As we approach that time of year when you young people go forth, clutching your diplomas, to try to get the kind of job where you don't have to wear a comical grease-spattered fast-food outfit and have unintelligible conversations about "nuggets" over the drive-through intercom, I'd like to offer you three words of advice -- three words that, in today's competetive job market, mean the difference between success and failure; three words that can make you as the kind of young person most likely to get on the "fast track" to the top. Those three words, young graduates, are: "clean urine sample."
Yes, employee testing is the hot new business trend, hotter than corporate takeovers, hotter than the incorrect use of the word "parameters," hotter even than using cellular car phones to transmit crucial business messages ("Guess where I'm calling from! My car! I have a phone in my car! Ha ha! Doesn't it sound great?! Its in my car! A phone! Well, gotta go! I just hit a blind pedestrian!"). Just ask any top executive what qualities his corporation looks for, aboave all, in prospective employees today, and he'll answer: "We're looking for people who can pee with integrity into a jar. Also they should be able to pass a lie-detector test where we ask them a lot of questions, like did they ever steal or have sex with invertebrates."
American business long ago gave up on demanding that prospective employes be honest and hard-working. It has even stopped hoping for employes who are educated enough that they can tell the diference between the men's room and the women's room without having little pictures on the doors. No, what Amewrican business is willing to settle for today, young graduates, is people who can prove, on a given day, that they are not drug addict pervert theiving liars.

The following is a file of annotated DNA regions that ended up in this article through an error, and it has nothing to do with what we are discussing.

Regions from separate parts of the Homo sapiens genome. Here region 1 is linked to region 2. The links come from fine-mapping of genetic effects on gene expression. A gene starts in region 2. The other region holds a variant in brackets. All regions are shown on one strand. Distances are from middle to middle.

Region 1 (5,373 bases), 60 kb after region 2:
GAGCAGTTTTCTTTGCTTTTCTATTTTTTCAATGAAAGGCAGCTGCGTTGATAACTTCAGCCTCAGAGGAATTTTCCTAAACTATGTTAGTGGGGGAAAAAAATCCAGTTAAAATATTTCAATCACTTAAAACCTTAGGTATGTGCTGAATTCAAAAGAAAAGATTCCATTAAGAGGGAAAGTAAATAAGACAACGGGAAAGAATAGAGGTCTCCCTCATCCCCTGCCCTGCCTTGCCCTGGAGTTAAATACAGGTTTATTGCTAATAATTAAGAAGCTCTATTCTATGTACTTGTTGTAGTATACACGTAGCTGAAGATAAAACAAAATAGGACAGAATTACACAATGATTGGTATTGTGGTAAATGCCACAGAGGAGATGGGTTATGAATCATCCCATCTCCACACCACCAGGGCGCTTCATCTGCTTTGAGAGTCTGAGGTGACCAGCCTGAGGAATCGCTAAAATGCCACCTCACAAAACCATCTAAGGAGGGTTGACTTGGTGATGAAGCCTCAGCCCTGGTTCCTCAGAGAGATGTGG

Why does American business care about this? White Collar Crime, that's why. It's an epidemic. In the past year alone, American businesses reported that lying, drug-crazed employes had stolen more that $100 billion worth of white collars. The figures for pastels are even more staggering. Now add to this the fact that the people reporting these figures are lying to get the insurance money, the insurance companies are lying about the claims so they can jack up their rates, and the newspapers who report these stories make everything up, and you begin to see just how serious the problem of corporate dishonesty has become. It's especially severe in banks, where roving gangs of armed tellers have taken to robbing depositors trapped inside those mazes that banks make out of velveteen ropes.
What this means, young graduates, is that if you want to get that good entry-level job, you have to know how to present an honest image to modern employers. Let's listen in on this actual transcript, showing how a well-prepared and poised young man we'll call "Ted" creates the right impression:
INTERVIEWER: What is your name?
TED: They call me "Ted," sir. And here's a sample of my urine!
INTERVIEWER: Thanks! (Holding it up to the light) Looks good to me, "Ted!" Darned Good! What about invertebrates?
TED: No Problem there, sir!
INTERVIEWER: We'll soon see about that, ha ha! (Calling to his secretary): Miss Johnson, send in a large cynical former police detective named "Lou" with facial scars and a shoulder holster to give Ted his polygraph test.
The polygraph test is absolutely nothing to worry about. First, four electrodes, each no bigger than a cough lozenge, are painlessly inserted about 3 1/2 inches into your brain. Next, the examiner asks you a series of standard of opening questions:
EXAMINER: So do you pick your nose?
YOU: Uh, no.
EXAMINER: (frowning): No?
YOU: Well, I mean, yes.
EXAMINER: (frowning): Yes?
YOU: Well, I mean, no.
EXAMINER: (frowning): No?
YOU: I mean, not for pleasure.
As he listens to your answers, the examiner studies a series of needles scratching out patterns in ink on moving graph paper. Sometimes they'll scratch out actual words such as: "Yeah, sure," "Like fudge" and "I bet." These needles are activated by electrical impulses, which are fed through wires, which are not attached to you at all. They are attached to the examiner, who, based on years of being a detective, can tell you're lying. He never liked you anyway.